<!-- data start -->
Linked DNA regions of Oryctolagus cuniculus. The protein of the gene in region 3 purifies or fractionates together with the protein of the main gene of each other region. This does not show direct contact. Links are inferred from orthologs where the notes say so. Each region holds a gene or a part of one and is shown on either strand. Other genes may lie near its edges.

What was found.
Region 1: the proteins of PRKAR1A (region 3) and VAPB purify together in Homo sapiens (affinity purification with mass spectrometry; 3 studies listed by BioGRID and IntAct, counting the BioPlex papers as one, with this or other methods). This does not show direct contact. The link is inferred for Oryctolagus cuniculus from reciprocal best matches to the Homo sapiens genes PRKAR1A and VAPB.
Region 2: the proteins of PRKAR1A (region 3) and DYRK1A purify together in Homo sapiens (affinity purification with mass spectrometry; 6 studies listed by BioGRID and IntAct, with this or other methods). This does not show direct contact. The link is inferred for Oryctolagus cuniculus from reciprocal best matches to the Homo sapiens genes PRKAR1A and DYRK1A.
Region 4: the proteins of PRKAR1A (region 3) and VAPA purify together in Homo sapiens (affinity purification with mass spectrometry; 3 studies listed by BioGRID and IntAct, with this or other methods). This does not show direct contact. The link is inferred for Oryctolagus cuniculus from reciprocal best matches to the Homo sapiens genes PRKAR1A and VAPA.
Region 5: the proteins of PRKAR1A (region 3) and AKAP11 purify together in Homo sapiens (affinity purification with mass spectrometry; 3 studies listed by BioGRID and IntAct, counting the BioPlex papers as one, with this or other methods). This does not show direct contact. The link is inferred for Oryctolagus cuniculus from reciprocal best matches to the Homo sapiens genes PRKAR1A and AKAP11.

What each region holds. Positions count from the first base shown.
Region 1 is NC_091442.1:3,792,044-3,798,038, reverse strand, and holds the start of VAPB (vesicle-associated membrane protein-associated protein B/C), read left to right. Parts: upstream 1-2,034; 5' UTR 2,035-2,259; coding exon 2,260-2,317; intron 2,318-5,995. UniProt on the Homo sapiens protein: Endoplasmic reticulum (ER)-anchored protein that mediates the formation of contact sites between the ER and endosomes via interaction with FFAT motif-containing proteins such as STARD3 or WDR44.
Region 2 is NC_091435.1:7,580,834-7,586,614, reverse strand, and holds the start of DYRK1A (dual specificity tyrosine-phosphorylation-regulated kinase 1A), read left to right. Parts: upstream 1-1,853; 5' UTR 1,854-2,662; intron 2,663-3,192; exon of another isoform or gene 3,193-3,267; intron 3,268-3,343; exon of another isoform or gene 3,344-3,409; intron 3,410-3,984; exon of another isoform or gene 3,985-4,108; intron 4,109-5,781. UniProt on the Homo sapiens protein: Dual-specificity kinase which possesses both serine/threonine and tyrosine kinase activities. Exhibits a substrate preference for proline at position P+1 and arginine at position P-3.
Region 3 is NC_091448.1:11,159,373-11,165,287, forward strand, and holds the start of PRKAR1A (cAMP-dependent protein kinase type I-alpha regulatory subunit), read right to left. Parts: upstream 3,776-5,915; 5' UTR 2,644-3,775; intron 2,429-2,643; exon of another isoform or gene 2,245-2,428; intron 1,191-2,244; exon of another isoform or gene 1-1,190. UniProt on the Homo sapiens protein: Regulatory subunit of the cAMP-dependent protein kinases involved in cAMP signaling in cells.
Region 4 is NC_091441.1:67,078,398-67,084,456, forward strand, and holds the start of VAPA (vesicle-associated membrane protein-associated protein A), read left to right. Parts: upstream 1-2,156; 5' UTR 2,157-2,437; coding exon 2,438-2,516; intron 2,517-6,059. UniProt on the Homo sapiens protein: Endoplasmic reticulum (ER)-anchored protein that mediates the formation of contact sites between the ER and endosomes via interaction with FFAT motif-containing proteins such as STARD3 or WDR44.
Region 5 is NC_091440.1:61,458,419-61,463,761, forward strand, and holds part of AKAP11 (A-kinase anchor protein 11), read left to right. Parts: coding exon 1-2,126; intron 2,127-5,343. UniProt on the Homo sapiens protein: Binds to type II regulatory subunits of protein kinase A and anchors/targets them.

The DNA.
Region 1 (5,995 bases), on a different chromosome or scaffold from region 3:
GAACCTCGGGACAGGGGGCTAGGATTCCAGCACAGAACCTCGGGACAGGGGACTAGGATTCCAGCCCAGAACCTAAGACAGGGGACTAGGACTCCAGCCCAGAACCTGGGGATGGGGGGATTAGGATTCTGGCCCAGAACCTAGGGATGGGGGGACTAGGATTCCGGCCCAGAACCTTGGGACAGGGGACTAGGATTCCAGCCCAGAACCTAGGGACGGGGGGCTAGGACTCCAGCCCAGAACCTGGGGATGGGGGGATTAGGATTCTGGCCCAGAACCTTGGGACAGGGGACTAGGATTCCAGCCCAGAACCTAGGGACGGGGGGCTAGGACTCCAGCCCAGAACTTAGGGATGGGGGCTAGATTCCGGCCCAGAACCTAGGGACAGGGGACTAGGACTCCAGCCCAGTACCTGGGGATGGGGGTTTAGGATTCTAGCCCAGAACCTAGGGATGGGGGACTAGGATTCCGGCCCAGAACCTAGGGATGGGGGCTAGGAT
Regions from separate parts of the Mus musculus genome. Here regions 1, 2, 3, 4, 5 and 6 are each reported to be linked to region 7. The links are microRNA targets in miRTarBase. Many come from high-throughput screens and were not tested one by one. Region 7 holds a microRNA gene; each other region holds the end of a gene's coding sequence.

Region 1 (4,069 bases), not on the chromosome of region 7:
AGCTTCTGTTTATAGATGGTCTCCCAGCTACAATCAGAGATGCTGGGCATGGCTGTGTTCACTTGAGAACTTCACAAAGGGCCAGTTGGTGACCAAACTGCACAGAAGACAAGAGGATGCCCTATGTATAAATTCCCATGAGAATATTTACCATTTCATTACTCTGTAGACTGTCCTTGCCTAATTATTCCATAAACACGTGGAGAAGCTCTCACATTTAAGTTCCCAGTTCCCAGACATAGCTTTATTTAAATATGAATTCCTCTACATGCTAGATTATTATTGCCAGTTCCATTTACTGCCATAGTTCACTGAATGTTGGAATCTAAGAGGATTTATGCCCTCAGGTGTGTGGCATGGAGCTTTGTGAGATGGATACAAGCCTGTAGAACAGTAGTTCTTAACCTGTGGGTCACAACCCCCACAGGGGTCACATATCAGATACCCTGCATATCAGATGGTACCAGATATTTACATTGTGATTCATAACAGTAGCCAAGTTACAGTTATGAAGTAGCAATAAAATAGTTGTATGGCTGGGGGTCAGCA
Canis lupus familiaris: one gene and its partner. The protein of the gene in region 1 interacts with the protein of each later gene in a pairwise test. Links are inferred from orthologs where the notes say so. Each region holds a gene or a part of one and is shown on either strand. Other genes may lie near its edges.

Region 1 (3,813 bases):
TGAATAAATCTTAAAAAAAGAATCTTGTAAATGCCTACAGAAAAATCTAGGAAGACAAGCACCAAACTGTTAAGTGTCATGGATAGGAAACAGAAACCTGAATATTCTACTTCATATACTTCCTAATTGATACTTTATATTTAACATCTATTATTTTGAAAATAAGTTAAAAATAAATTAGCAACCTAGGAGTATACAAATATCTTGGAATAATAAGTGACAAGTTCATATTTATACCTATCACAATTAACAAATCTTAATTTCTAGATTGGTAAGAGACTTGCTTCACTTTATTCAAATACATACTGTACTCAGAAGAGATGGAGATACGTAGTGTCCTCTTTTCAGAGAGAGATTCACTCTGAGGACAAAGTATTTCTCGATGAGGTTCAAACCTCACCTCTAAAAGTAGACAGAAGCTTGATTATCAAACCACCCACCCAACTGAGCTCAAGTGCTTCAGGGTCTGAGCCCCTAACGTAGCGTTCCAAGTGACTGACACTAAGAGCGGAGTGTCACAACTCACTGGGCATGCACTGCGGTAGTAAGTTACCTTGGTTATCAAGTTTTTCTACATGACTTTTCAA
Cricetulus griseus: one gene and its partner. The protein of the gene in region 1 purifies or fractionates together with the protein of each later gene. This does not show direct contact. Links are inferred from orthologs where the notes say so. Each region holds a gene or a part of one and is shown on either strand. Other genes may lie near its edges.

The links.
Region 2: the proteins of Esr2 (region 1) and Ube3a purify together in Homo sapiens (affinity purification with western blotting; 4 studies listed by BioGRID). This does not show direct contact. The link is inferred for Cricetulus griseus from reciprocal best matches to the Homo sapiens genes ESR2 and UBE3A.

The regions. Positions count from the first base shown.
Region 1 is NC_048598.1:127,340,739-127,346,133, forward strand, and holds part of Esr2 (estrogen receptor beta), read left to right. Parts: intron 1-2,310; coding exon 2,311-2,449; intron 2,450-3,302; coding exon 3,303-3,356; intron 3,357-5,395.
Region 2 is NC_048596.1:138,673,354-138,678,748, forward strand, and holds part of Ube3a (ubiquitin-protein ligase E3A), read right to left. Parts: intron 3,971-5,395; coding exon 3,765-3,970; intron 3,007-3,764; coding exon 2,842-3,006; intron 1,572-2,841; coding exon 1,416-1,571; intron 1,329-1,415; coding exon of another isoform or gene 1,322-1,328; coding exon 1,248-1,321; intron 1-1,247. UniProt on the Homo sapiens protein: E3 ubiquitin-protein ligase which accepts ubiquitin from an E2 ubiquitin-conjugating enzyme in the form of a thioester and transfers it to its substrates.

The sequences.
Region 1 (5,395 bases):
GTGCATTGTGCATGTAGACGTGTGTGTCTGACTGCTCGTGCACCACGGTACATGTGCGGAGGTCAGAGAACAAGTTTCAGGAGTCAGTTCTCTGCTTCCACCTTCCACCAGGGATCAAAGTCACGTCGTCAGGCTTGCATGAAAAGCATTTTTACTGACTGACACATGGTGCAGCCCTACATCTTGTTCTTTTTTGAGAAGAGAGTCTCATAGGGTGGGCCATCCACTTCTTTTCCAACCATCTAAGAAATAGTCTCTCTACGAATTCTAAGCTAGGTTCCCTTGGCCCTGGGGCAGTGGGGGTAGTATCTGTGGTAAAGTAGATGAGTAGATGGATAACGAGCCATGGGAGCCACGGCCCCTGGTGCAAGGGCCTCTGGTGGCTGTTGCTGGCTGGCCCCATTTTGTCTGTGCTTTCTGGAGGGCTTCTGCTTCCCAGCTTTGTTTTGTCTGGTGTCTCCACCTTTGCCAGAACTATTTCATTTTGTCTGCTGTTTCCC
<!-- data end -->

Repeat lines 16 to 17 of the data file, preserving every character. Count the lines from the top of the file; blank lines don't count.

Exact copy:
Regions from separate parts of the Mus musculus genome. Here regions 1, 2, 3, 4, 5 and 6 are each reported to be linked to region 7. The links are microRNA targets in miRTarBase. Many come from high-throughput screens and were not tested one by one. Region 7 holds a microRNA gene; each other region holds the end of a gene's coding sequence.

Region 1 (4,069 bases), not on the chromosome of region 7: